If you’ve read articles on major media outlets like New York Times, CNN, ABC News, and other similar sources, you’ve probably wondered what it would take to get your name or business mentioned as an authority on a particular topic. And now, you can have that chance.
HARO, which stands for Help a Reporter Out, is a site that connects reporters from major publications and media outlets with industry experts. How simple is it to start getting queries from reporters? It’s as simple as these three steps.
1. Sign up for HARO as a Source.
To get started, all you have to do is sign up with HARO as a source with just your email and password. It’s free!
2. Fill out your HARO profile.
Once you click on the activation link in your email, you will be taken to a welcome screen on the HARO site. From here, you will want to click on “Update and add to your account details” in order to setup your profile.
After you enter your basic information, you will want to take a look at your HARO Preferences.
This is where you will choose to receive the Master HARO list which gives you all of the topics that reporters need sources for, or you can select from specific categories. The categories marked with the question mark currently fall under the Master HARO, but once they have started receiving a good number of queries, they will have their own list.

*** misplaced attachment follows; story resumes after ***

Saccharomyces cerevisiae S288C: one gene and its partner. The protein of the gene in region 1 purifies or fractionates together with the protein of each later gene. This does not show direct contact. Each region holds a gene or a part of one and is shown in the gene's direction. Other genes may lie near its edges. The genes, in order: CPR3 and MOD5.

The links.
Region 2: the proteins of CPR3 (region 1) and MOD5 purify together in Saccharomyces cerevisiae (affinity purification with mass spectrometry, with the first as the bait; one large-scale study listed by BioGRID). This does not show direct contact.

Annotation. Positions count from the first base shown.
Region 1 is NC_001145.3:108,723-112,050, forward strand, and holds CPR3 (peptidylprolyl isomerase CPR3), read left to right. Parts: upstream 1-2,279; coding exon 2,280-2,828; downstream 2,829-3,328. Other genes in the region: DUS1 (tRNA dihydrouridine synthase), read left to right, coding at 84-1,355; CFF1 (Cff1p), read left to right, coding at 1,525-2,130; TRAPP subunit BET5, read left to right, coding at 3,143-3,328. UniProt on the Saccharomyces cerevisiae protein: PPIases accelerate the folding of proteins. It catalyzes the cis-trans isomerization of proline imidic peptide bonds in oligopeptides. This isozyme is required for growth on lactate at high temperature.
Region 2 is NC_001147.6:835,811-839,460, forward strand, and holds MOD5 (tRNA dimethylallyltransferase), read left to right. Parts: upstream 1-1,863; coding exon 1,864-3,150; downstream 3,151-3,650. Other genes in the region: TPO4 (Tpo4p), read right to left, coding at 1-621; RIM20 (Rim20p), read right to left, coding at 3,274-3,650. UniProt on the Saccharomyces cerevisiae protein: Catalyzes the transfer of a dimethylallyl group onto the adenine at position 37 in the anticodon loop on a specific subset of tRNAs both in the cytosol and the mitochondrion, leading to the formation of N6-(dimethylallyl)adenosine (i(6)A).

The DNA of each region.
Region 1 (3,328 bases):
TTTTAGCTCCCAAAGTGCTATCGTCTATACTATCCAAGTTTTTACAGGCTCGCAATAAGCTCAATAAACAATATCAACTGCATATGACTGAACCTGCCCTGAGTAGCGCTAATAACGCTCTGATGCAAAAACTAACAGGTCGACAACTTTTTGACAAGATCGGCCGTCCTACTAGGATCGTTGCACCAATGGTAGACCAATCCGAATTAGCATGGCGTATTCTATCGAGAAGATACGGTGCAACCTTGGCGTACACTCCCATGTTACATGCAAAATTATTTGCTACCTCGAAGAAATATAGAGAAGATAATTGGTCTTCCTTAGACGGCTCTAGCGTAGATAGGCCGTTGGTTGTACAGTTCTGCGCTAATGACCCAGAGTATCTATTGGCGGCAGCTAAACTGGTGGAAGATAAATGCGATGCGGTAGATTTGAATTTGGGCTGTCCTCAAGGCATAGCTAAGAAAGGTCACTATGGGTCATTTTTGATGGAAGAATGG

I would also suggest filling out your Other Contact Info which will let reporters know where you are located and more about your social presence on Twitter, Facebook, LinkedIn, etc. which might be relevant if you are doing a story on social media.
3. Read your HARO emails daily.
At this point, all you have to do is sit back and start reading your emails. Depending on your preferences, you will probably receive two to three emails a day with new queries from reporters. The Master HARO list usually has anywhere from 50 – 100 queries per email depending on the day, with each query organized by topic and hyperlinked so you can jump straight to the one you want.
Each query will be include the name of the reporter, the publication they will provide their research to, an email address to contact them with your response, a deadline, and a simple description of the information they are looking for.
Whenever you see one that fits your area of expertise, you simply send your response via email. It’s that easy! If your response fits the needs of the reporter, they will contact you for more information if necessary. Be sure to note the deadline and, in general, the faster you send your response the better!
My suggestion would be to keep your response as concise (or as detailed) as possible based on the details in the query. Also, I would suggest using a text-based signature that includes your name, your company name (if applicable), your job title, and any pertinent website links that you would like mentioned if the reporter so chooses. Don’t put them in a pushy way like “Please link to these” and definitely don’t overcrowd your signature with a ton of links. Just send your main website URL, and maybe a link to your main social accounts if you feel they might be relevant to your story.